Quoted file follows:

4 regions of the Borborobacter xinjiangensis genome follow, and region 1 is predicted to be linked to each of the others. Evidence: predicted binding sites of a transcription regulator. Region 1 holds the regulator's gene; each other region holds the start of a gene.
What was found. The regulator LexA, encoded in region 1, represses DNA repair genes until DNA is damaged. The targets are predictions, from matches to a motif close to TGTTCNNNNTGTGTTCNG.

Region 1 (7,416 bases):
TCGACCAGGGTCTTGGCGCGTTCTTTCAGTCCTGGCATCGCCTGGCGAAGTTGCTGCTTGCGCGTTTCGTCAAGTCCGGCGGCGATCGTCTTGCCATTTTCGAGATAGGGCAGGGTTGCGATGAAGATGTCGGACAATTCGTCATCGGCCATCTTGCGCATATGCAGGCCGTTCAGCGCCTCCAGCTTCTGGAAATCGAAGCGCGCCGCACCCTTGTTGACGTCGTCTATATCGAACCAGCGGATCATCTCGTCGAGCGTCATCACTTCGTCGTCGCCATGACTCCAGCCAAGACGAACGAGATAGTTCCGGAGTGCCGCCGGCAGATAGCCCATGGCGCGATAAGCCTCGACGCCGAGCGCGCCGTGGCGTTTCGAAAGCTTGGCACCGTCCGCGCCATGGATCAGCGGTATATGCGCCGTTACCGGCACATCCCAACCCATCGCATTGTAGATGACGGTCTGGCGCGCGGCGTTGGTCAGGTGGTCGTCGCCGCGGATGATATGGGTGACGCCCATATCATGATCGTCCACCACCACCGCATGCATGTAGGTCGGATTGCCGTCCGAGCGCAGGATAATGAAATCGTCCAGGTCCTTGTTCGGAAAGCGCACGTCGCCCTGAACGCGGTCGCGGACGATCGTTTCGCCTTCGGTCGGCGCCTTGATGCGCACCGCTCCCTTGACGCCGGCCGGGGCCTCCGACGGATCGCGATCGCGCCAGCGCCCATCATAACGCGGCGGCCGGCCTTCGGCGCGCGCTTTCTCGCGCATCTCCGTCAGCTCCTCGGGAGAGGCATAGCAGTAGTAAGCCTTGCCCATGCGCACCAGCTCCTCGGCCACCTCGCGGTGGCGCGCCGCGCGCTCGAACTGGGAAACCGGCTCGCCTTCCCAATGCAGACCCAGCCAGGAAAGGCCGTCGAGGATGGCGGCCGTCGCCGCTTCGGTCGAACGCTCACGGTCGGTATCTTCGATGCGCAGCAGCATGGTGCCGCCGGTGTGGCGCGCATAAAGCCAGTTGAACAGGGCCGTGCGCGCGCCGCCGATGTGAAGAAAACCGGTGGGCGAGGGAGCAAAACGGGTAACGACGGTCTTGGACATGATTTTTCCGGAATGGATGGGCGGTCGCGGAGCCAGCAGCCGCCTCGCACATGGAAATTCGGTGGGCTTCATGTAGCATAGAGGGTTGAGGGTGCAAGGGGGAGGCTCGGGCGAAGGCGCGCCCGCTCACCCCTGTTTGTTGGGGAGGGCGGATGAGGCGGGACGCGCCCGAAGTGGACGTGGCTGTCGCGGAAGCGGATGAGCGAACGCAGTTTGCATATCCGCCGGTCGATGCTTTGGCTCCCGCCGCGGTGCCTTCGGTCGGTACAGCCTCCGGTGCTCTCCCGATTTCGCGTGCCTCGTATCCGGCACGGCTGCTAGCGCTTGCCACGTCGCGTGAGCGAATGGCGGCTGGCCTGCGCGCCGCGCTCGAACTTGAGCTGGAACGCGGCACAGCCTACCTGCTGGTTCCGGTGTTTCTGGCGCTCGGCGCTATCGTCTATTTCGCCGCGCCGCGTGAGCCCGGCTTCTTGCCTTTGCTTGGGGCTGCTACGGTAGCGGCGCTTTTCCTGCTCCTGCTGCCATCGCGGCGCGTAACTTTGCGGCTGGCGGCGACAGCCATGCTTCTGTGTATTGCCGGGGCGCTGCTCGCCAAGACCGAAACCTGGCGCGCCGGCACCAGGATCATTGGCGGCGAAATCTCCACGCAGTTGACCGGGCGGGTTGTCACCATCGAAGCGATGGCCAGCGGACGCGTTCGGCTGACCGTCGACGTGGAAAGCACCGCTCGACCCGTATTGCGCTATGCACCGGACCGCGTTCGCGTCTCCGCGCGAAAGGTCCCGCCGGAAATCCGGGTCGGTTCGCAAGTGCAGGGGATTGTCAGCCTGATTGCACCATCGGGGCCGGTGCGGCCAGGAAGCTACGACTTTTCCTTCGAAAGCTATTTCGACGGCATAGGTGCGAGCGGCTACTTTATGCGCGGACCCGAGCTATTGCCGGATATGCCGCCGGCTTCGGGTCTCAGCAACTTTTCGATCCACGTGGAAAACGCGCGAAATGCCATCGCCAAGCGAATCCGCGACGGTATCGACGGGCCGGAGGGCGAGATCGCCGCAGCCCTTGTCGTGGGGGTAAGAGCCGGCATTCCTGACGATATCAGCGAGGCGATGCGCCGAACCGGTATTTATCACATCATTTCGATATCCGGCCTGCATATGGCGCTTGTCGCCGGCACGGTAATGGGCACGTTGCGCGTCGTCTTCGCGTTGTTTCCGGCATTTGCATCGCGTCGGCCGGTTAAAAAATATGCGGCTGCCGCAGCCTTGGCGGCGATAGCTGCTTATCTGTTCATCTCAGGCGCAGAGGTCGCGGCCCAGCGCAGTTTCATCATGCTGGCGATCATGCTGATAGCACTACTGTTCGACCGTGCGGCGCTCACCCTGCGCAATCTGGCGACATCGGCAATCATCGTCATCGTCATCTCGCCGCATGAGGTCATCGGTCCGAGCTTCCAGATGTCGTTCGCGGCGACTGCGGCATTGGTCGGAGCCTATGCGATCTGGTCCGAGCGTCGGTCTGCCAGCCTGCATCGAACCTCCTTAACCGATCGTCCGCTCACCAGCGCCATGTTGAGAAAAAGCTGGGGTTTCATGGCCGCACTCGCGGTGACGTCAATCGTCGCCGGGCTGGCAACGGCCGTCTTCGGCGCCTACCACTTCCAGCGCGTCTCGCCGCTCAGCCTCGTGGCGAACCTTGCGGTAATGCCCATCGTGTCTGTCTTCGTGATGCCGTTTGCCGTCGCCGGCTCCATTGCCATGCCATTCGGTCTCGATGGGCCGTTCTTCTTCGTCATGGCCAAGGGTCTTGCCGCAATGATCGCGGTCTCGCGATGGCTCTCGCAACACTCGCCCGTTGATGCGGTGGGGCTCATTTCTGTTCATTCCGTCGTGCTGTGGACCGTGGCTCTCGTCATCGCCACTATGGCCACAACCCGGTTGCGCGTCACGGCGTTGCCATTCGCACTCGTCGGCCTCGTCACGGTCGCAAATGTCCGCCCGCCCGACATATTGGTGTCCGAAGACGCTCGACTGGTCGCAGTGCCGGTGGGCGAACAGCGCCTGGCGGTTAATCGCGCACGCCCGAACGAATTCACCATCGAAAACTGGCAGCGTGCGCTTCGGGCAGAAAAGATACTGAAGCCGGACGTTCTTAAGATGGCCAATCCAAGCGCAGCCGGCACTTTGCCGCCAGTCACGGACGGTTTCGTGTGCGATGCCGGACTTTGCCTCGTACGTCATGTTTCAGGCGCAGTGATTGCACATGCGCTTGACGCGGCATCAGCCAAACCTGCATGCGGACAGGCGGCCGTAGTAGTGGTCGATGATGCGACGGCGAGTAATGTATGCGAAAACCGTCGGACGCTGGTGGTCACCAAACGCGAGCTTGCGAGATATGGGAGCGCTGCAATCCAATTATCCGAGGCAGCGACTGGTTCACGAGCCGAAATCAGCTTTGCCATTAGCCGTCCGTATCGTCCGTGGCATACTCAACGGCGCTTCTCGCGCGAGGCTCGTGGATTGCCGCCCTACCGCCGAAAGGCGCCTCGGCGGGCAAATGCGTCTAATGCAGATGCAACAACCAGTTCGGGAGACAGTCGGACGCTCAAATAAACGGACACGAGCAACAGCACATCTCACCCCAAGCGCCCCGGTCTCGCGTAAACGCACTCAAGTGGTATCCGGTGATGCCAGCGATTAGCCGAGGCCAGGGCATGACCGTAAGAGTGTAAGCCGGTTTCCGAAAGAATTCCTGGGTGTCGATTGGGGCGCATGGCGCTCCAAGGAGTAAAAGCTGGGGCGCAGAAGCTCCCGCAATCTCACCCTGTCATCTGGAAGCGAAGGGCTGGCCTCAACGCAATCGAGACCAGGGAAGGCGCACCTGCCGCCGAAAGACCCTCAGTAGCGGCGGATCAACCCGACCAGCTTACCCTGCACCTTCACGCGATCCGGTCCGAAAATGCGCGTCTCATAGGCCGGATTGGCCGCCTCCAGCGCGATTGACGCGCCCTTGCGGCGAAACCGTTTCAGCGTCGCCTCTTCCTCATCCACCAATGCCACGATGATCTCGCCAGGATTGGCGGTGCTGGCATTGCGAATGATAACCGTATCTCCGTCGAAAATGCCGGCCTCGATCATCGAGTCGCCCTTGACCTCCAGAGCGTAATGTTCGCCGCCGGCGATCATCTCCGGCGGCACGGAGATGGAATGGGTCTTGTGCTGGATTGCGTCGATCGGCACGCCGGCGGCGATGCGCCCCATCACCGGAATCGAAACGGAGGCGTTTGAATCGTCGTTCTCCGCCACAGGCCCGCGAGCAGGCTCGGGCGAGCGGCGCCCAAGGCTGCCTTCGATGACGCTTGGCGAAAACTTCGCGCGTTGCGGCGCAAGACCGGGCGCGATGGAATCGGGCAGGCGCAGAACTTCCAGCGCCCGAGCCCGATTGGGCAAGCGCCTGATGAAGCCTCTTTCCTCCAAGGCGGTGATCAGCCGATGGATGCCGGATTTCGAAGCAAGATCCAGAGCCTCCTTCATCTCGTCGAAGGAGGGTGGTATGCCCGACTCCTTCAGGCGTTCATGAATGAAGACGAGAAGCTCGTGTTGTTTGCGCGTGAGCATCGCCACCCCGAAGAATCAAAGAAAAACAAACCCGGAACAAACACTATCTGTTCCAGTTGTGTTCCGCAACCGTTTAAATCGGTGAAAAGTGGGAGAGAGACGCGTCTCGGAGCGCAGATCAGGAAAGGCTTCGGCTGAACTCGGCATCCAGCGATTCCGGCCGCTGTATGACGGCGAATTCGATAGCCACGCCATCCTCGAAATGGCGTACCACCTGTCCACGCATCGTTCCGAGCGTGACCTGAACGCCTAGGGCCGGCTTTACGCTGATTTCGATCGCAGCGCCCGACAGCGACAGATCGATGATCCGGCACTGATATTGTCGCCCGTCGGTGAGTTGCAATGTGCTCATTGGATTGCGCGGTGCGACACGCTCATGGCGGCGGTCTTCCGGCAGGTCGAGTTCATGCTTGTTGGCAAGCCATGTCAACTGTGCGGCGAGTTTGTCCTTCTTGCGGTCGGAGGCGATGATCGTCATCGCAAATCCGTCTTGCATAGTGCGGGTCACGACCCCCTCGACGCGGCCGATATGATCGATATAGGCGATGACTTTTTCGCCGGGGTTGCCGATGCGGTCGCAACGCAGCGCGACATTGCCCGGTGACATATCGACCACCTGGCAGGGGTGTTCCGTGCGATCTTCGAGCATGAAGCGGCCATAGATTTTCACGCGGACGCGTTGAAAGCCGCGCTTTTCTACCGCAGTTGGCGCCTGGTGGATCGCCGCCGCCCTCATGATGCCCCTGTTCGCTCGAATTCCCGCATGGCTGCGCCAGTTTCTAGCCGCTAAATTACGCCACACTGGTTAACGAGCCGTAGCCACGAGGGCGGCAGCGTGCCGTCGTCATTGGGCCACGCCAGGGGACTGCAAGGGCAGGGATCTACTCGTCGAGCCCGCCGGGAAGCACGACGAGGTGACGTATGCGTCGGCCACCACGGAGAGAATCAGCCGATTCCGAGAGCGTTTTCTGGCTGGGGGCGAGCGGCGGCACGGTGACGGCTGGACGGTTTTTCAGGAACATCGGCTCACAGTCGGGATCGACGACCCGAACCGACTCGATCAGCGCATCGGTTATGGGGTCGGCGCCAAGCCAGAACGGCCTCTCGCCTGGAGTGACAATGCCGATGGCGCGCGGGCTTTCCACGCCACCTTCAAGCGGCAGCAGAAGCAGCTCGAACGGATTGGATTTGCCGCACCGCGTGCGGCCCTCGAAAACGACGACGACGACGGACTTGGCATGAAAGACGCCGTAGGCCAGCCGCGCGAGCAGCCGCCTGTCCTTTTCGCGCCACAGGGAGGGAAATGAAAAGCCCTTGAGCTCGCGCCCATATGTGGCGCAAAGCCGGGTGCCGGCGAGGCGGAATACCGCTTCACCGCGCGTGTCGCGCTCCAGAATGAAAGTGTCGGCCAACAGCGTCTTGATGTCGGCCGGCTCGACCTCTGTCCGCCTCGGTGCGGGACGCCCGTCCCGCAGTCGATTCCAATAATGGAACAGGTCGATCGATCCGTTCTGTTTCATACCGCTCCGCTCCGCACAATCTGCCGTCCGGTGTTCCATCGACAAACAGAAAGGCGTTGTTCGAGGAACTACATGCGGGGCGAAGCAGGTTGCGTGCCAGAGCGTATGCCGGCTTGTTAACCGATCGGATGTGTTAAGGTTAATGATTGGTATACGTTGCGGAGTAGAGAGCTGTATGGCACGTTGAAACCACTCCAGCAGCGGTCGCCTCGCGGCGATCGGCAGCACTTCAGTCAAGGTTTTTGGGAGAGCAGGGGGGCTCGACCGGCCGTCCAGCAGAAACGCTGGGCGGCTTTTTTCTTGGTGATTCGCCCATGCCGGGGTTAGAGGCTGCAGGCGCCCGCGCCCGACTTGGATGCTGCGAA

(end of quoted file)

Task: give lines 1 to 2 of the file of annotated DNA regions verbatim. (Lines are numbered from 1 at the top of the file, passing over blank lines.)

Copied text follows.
4 regions of the Borborobacter xinjiangensis genome follow, and region 1 is predicted to be linked to each of the others. Evidence: predicted binding sites of a transcription regulator. Region 1 holds the regulator's gene; each other region holds the start of a gene.
What was found. The regulator LexA, encoded in region 1, represses DNA repair genes until DNA is damaged. The targets are predictions, from matches to a motif close to TGTTCNNNNTGTGTTCNG.